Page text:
Wednesday, June 28, 2006

The first 60 words     [wordcount exercise 1]

1 The very thought
2 Of you
3 And one ought
4 To be
5 A sycamore
6 In the grove of you
7 That bird of you
8 It sings the lore --
9 Is it lore -- what
10 Was dawning then?

11 I frowned
12 For a while
13 On the thought that
14 You were
15 He who forever may
16 Be what is --
17 With
18 As much
19 By your silence
20 At every moment

21 Have you spoken --
22 Are you in
23 This
24 Not being yourself?
25 But how
26 Had you become
27 His example and instance?
28 They always came
29 From somewhere, yes?
30 She also wavers --

31 Which came first?
32 Or was it that
33 We were simply
34 An excuse?
35 There could be
36 Here where we
37 Were resting
38 One more chance!
39 Do we only show what's
40 Been left behind?

41 All
42 There
43 Has been
44 Would be gone!
45 Will we know
46 What the aim was?
47 If you answer
48 Can we hear it?
49 When will it be
50 So?

51 "No more then?"
52 Said the itinerant
53 Who was wandering
54 More roadways
55 About the outskirts
56 Up beside the hill.
57 Them days
58 Some of them
59 Could glimpse
60 Him!


The first word of each line is (in proper sequence) drawn from a list that proports to assemble (in statistically descending order) the 86,800 most frequently used words in the English language. From the 86,800 words in the list (currently), the above poem (or exercise) presents merely the first 60 -- i.e., the 60 most common words in English. This word list determines only the first word of each line; the rest is added by the poet -- yours truly -- in a rambling composition. (Such is the wordcount writing exercise, here at once invented and instanced.)


Blogger andy gricevich said...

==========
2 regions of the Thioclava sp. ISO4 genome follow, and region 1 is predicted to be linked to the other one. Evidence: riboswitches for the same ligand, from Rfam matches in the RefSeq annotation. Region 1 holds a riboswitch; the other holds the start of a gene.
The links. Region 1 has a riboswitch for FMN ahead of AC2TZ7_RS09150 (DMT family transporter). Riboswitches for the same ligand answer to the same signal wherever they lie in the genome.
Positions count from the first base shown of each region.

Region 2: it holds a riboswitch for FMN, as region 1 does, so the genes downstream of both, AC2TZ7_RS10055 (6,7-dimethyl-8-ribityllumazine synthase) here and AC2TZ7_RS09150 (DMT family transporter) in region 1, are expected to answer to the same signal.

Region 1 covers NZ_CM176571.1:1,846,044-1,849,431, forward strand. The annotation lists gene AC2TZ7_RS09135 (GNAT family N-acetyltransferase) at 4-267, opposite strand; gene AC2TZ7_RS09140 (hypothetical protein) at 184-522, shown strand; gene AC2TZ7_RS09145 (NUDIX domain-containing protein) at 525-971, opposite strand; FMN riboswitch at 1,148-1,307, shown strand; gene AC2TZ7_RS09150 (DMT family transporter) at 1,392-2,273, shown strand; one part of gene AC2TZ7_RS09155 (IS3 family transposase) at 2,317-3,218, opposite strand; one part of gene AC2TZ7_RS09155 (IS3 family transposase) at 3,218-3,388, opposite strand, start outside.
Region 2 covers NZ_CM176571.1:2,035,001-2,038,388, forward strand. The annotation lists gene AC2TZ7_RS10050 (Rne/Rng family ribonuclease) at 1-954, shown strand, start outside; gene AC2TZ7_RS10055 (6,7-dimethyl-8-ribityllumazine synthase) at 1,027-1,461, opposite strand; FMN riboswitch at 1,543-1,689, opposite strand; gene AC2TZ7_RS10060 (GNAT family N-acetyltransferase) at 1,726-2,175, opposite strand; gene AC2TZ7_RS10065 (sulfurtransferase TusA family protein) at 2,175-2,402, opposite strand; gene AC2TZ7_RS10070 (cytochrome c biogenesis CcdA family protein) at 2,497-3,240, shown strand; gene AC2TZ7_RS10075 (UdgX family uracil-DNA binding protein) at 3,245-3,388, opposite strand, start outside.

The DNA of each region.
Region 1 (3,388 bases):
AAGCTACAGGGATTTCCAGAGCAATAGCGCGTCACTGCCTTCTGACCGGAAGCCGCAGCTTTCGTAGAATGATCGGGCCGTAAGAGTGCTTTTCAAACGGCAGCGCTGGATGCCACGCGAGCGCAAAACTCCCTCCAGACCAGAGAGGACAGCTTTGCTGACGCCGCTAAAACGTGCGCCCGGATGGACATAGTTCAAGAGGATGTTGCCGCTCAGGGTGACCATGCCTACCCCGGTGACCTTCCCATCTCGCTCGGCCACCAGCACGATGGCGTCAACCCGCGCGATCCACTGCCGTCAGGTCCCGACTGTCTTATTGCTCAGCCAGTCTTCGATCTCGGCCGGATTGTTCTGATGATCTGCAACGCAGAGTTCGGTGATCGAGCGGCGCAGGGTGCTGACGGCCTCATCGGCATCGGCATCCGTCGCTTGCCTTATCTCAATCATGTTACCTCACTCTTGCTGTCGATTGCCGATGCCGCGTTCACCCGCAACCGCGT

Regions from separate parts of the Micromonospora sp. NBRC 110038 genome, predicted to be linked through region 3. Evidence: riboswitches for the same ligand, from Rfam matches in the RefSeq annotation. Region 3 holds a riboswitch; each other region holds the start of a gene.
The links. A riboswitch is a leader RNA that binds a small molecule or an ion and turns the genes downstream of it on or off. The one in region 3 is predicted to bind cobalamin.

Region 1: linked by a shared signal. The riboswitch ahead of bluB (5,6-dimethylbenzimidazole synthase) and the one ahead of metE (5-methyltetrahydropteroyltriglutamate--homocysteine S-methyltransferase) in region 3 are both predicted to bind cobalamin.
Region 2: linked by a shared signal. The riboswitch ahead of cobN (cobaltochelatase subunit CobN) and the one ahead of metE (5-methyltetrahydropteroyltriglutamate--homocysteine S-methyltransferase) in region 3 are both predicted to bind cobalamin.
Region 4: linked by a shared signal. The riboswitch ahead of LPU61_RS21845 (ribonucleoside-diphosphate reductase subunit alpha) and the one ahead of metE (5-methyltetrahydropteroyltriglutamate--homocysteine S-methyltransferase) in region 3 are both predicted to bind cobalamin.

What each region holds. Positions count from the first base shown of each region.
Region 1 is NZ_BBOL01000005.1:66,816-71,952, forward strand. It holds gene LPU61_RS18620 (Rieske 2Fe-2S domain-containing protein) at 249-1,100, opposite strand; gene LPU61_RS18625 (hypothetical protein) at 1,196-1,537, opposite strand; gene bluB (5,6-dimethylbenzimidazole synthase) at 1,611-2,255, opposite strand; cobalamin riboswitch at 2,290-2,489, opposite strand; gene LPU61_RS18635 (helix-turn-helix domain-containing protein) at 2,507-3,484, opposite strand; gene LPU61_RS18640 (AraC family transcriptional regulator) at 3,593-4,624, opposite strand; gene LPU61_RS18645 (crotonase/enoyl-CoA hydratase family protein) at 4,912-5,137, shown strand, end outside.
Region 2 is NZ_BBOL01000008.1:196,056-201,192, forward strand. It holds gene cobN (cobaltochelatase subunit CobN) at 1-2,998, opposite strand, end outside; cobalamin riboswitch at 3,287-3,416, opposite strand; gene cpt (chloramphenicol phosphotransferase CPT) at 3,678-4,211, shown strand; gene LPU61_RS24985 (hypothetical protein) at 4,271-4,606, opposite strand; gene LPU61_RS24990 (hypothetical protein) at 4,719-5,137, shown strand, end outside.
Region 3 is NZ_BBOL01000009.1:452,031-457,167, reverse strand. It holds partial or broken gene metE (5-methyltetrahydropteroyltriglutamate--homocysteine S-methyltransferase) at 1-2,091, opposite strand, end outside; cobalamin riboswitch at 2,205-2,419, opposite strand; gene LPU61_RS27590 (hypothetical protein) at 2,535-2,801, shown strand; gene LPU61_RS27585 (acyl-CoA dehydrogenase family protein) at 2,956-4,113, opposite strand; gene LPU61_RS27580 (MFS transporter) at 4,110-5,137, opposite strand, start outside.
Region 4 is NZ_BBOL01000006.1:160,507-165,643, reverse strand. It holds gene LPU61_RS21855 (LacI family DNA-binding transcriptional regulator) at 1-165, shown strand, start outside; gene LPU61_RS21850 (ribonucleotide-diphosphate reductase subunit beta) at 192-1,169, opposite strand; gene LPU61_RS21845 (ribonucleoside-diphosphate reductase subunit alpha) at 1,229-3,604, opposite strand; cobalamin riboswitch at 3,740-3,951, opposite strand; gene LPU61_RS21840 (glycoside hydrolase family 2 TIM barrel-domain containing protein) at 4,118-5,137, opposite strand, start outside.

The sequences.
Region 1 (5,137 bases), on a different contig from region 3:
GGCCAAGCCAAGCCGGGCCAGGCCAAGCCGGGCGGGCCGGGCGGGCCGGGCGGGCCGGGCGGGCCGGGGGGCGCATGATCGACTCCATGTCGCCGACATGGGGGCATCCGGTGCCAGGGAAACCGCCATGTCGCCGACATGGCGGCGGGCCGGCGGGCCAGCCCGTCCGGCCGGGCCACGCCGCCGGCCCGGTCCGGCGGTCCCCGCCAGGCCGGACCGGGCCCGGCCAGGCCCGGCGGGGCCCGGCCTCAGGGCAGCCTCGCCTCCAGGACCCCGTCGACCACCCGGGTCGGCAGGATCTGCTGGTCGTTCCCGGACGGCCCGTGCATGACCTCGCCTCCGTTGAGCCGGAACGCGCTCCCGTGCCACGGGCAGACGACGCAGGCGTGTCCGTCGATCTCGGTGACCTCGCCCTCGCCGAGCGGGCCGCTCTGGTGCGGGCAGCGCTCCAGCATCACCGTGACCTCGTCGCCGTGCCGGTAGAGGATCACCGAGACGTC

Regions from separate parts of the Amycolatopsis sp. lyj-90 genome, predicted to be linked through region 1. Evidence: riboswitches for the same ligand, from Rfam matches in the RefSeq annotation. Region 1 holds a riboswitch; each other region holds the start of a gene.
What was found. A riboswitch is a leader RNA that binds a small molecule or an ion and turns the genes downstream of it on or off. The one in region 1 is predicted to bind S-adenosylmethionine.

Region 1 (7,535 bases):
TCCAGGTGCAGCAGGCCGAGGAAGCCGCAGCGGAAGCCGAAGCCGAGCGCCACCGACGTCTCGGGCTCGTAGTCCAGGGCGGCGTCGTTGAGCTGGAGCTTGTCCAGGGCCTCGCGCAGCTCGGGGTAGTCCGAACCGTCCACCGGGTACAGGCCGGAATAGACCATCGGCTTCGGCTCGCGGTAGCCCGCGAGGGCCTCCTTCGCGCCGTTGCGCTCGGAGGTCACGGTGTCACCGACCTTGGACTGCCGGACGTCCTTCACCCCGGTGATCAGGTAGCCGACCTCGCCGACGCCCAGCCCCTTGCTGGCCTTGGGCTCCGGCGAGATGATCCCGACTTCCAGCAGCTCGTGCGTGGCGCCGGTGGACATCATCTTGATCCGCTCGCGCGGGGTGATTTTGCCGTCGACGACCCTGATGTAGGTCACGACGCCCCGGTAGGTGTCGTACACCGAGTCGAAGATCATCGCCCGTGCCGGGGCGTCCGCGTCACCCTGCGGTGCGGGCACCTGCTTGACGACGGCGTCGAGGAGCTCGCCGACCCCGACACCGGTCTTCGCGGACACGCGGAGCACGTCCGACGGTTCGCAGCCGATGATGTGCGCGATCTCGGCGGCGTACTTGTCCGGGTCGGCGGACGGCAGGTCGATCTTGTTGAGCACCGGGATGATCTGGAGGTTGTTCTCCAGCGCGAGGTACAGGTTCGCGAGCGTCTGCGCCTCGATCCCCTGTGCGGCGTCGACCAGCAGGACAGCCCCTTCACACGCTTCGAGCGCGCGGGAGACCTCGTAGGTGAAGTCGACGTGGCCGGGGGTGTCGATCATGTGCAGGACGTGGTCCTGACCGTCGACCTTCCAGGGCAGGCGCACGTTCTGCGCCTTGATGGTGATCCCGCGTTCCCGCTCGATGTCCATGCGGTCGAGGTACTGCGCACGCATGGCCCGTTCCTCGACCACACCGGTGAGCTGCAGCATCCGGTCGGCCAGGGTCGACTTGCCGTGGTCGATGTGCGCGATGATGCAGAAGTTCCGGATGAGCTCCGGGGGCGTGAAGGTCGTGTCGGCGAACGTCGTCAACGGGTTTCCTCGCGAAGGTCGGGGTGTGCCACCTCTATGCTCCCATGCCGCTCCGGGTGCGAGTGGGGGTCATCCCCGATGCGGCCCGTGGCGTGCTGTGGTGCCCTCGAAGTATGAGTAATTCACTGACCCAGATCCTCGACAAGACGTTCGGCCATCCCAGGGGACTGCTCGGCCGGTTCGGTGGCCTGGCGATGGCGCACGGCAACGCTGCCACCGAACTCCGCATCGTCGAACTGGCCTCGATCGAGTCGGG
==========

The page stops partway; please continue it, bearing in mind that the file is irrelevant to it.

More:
I've always found word-per-line counts to be really, and surprisingly, productive. Haven't done it in a long time, but have been meaning to revisit it.

Do you know of Kit Robinson's The Dolch Stanzas? It also uses this list. There's a PDF online, I think from Whale Cloth Press. A typically impenetrable Barrett Watten essay also discusses the list and Robinson's work, if I'm remembering correctly.

Anyhow, nice work.

Thu Jun 29, 12:25:00 AM PDT  
Blogger andy gricevich said...

Oh, it's not exactly the same list. And it's not word-per-line count specifically, is it? Well, anyhow, and, so, um...

Thu Jun 29, 02:25:00 PM PDT  
Blogger david raphael israel said...

tmenutcBut thanks for info on the Kit Robinson work -- I wasn't aware of it and should take a look. Wonder what list was used . . .
I liked how Bob Perlman writes via words-per-line (I guess six of 'em) in Virtual Reality. I've not used that method meself.
No idea if I'll take this wordcount thing further. An odd little experiment. (One could be ambitious and write an 86,800-line work, no doubt; but my results with merely the 1st 60 seem so-so.)

Thu Jun 29, 03:08:00 PM PDT  

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